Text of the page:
Pasco County’s parks need a new historical marker.
It could serve as an appropriate reminder of the not-so-distant past as the county embarks on a public information campaign for a presumed 2018 voter referendum on paying for parks and recreation.
The marker’s message could be clear and concise: Don’t do this again.
There will be people with long memories who will be asked to support the idea of a new tax district for parks and recreation spending, and perhaps separate taxes for libraries and public safety, too. Some of those people will reside in Pasco’s six cities, and some of them, undoubtedly, will not look favorably on the county’s request.
That is, unless the county shares the resources as it did with Penny for Pasco sales tax.
"Certainly, if they were going to do a countywide (tax district) that would include taxing residents of municipalities, then I think the citizens could reasonably expect some of those tax revenues flowing back to the municipalities,’’ said New Port Richey Mayor Rob Marlowe.
Well, not always, if the past is any indication.
This history lesson starts shortly after the November 1986 ballot referendum in which a plurality of Pasco voters agreed to a new 10-year property tax to finance $23 million worth of new parks and libraries.
The county’s largest city, New Port Richey, asked for a slice of the pie. It wanted $130,000 rebated back to the city as it proceeded to build its own $2 million city hall/library complex. Such a rebate, city officials said, would end the double taxation on city property owners.
County commissioners tentatively agreed in a March 1987 workshop with the city, but balked 11 months later during a formal commission meeting when City Council members and municipal library supporters repeated the request. The county’s advice then was for the city to turn its library over to the county if it wanted a share of the new tax revenue. The city put the question to the electorate in the April election, and New Port Richey voters overwhelmingly said they wanted to keep their library under city control.
It’s been that way ever since. Today, the city operates its library with a $1 million annual budget, plus it has its own network of parks and a recreation/aquatic center with a combined $1.5 million budget. It also has its own ambitions. The city’s parks master plan outlines a $47 million investment that would include four new 5-acre community parks, $20 million in upgrades to existing facilities and $19 million worth of bicycle and pedestrian paths.
So, would the city buy into a countywide tax referendum without a revenue sharing component?
"I think there will be healthy discussion about that,’’ said Marlowe. "In fairness, some city residents go to other county parks like Green Key and Starkey Wilderness Park, but you can make an argument that we’re getting a huge amount of people who don’t live in the city using Sims Park.’’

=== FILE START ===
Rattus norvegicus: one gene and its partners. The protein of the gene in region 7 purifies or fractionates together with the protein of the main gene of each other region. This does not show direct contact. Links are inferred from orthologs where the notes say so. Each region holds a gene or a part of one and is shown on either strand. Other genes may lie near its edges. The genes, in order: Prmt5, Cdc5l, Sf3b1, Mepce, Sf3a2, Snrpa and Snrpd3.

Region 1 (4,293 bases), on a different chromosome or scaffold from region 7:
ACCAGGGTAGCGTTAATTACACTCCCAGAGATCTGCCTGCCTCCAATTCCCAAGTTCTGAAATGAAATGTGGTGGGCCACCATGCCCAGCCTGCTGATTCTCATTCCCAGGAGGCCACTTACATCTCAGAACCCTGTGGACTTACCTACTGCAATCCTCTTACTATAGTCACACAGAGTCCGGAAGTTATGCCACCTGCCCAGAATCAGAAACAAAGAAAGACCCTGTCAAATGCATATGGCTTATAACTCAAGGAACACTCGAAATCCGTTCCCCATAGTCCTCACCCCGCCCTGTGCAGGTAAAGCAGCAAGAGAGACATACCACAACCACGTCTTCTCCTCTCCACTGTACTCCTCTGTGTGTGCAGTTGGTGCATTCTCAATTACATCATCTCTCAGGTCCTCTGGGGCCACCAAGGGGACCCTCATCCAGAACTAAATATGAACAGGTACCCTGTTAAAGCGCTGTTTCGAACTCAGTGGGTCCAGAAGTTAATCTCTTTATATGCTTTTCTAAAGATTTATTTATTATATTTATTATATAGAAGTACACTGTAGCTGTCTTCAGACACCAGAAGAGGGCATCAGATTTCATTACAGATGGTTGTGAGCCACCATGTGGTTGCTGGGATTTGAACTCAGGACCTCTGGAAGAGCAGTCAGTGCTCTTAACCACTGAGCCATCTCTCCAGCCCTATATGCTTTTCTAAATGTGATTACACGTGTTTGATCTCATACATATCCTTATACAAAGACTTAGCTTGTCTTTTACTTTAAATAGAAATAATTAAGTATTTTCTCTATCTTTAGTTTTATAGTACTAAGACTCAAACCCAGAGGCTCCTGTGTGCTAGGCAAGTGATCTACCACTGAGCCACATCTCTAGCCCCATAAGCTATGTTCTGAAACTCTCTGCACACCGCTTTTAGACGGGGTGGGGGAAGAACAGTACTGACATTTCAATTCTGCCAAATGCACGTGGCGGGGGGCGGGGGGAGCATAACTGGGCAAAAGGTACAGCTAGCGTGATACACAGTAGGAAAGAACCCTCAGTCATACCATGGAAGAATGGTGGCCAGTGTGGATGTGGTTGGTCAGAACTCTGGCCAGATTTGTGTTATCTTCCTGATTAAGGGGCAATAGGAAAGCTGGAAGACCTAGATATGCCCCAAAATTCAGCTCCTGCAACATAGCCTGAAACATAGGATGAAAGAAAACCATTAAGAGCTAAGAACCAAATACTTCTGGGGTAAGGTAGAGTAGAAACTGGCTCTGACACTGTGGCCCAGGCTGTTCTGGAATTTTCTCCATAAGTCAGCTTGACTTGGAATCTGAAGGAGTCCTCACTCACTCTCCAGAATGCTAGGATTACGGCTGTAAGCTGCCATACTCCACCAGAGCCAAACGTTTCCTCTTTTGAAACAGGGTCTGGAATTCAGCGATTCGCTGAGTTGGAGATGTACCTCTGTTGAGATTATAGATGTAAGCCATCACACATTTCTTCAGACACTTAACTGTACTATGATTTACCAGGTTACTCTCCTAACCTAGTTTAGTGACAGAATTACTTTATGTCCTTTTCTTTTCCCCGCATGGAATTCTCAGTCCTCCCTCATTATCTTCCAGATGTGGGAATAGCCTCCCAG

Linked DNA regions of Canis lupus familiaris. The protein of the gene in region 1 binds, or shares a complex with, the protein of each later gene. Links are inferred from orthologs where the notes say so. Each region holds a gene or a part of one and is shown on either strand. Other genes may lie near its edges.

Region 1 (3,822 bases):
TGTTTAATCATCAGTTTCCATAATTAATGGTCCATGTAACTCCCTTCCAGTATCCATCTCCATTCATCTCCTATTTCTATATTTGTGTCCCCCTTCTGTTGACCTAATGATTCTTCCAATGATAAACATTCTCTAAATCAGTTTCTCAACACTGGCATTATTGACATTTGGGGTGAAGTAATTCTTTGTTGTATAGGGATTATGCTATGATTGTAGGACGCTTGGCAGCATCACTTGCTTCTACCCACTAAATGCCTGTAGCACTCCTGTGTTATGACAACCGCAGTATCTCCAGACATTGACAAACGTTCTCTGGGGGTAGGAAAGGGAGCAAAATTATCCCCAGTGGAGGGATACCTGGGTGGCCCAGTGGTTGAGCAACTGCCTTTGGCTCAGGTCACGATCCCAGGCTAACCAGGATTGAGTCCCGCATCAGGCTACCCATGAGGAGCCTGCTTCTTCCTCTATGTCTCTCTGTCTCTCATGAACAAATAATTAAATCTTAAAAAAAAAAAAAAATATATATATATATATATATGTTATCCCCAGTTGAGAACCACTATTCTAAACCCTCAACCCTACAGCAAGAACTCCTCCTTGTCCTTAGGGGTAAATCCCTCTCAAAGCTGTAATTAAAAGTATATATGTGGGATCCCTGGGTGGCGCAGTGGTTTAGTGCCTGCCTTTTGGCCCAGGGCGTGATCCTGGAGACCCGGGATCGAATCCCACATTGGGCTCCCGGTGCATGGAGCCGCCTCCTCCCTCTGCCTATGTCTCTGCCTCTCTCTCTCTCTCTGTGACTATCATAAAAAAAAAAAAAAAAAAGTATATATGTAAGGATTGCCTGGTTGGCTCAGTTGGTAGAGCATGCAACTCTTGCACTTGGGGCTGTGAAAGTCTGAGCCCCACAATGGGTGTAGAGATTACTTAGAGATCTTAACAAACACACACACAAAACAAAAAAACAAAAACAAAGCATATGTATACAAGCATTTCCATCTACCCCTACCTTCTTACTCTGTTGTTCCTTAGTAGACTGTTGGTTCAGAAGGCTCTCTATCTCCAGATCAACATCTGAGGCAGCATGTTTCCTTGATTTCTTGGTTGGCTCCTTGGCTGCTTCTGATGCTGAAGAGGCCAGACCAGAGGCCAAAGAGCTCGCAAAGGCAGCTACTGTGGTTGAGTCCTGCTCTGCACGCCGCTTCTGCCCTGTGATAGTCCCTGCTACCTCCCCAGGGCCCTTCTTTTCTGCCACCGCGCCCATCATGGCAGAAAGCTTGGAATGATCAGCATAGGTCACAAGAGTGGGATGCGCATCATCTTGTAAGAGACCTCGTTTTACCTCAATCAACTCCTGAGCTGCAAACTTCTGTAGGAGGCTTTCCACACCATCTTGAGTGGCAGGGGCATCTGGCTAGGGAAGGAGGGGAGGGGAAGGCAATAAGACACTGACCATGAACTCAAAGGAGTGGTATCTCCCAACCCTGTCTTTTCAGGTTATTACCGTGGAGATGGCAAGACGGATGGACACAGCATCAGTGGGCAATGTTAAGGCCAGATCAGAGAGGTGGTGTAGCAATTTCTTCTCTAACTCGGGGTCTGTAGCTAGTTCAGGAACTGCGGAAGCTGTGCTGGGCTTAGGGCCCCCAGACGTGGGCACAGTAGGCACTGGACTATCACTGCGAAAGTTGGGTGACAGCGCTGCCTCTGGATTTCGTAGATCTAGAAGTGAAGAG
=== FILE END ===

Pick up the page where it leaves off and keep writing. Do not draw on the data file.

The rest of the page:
The second lesson takes place more recently in Zephyrhills. There, Pasco County closed the Hercules Aquatic Center in 2011 amid the budget constraints of the Great Recession. The county built the pool with the proceeds of the 1986 voter-approved bond referendum.
How do you think those people will feel about paying a new tax for countywide parks when they already paid for a county swimming poll that commissioners drained when the money got tight?
Like New Port Richey, Zephyrhills also is investing in its own parks system. It rebuilt the skate park, is expanding Zephyr Park, hopes to open a passive recreation area on the remainder of the Hercules site and is working with private enterprises to open a competitive tennis center. Zephyrhills also opened its rebuilt library less than three years ago.
"We’re putting a lot of money into our own enterprises,’’ said City Council President Alan Knight.
Unless the county forks over some of the tax revenue — as it did under Penny for Pasco — a new countywide tax district in Zephyrhills might not be too popular.
The third lesson comes from the 2010 public debate over creating a municipal service taxing unit for the Pasco Sheriff’s Office. The commission blessed the idea in May of that year, then retreated weeks later after befuddled commissioners realized they hadn’t paid close attention to the math. Only Commissioner Jack Mariano remains from that board.
Creating a separate tax for law enforcement, but excluding the six cities, meant a tax increase for most of the county’s property owners. That’s what happens when you take 100 percent of the expenses and spread it out over just 90 percent of the property owners living in the unincorporated portions of the county.
Therein lies the rub. Failing to share revenue with the cities will be construed by the municipalities, and likely a majority of the 25,600 voters who reside in them, as double taxation. Excluding the cities from the taxing districts will be considered by others as a shift of the tax burden.
The potential voter referendums still are a year away. The history review shouldn’t wait that long.